Setting up a file watcher for Compass in PHPStorm

By Camilla Krag Jensen naxoc |

EDIT: It seems that the version 7 early access now has a file watcher preset for Compass - nice work JetBrains! The part about scope from this blog post is still useful to you if you are on PHPStorm 7 though.

I started using PHPStorm about 6 months ago and while it is an extremely awesome and powerful IDE there are just so many things you can set up and configure. I have to admit that for the first couple of months I pretty much used PHPStorm just like I did Vim and not using any of the many configurable things except for the debugger. I am slowly venturing into playing around with setting more stuff up, and I thought I would share this one because it took me a while to get right.

It is super simple to use the Compass compiler from the command line and I always have. But PHPStorm can compile your .scss files into .css on the fly so why not take advantage of that.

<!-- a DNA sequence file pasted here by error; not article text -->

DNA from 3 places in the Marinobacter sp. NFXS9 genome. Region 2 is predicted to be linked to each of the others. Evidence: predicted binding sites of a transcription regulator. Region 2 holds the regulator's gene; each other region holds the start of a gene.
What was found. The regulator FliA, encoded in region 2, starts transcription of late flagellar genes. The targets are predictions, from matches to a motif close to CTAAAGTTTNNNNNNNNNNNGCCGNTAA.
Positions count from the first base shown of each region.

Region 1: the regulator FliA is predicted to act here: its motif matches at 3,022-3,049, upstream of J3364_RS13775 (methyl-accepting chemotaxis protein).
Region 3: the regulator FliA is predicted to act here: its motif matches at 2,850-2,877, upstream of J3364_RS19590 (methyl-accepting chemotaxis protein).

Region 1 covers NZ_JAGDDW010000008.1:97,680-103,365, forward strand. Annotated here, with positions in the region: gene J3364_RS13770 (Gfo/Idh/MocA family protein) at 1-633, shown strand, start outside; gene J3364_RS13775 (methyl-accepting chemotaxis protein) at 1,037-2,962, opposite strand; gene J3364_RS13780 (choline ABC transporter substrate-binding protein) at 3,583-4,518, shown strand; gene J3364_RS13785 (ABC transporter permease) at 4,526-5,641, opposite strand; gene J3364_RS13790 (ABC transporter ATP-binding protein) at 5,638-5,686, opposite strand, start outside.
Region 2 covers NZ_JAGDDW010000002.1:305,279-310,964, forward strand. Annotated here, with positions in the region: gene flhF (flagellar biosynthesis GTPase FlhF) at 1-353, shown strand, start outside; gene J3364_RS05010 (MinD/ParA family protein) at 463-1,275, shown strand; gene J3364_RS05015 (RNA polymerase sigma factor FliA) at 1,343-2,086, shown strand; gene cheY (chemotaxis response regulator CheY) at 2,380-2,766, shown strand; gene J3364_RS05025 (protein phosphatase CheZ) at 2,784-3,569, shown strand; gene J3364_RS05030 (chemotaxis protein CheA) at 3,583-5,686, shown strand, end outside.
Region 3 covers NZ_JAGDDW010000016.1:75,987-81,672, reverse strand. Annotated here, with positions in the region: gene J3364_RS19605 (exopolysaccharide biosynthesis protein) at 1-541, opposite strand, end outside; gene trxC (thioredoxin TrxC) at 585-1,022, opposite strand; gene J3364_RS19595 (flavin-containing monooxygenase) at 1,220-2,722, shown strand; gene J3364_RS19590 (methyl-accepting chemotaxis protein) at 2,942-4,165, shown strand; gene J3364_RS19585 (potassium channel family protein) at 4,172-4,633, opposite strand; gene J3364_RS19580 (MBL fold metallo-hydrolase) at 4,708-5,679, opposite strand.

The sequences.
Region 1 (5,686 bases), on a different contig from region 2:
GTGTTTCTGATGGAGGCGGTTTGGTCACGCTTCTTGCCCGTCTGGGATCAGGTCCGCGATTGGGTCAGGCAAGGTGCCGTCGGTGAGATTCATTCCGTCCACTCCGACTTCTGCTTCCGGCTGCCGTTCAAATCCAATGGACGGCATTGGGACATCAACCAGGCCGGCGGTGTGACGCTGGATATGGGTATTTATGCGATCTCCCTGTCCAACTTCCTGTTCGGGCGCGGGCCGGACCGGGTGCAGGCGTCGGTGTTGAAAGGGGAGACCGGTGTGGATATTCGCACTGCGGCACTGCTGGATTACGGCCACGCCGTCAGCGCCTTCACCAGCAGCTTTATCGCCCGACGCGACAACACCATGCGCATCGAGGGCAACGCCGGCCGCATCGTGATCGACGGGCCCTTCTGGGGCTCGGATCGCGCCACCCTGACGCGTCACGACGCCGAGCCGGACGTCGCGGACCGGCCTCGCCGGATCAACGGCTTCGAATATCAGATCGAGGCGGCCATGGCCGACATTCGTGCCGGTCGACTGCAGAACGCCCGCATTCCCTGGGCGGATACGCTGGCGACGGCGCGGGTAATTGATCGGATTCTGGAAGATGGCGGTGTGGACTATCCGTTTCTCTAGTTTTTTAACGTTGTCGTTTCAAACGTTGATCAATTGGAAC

So here is what I did. The settings assume that you use something that resembles the default settings in a Compass project with a folder for the scss files and the css being output to another folder called something like "stylesheets" or "css" (could be anything really). You also need to have Compass installed on your machine.

  1. In the PHPStorm settings, go to "File Watchers".
  2. Click the plus to add a watcher and choose SCSS.
  3. Edit the settings to look like the ones on the screenshot. Where Compass is installed on your machine may not be in /usr/bin/compass like it is on mine, but you can use the command whereis compass from your command line to figure out where compass is. The output path is "stylesheets" for me for this particular project, but you shold edit that to whatever your project has named the css output folder.

Settings in PHPstorm

Note that I have created a "scope" called Theme. Scopes in PHPStorm are parts of your project that you would like included or excluded in things like searches and settings like this Compass setup. There is no reason for PHPStorm to listen for changes to your module files if your theme folder is where you have your Compass project. So if you click the button with the three dots at the scope field you can setup PHPStorm to only look where it is relevant. I use scopes a lot to cut down on how long searches take, so setting up a few scopes for each project is time well spent.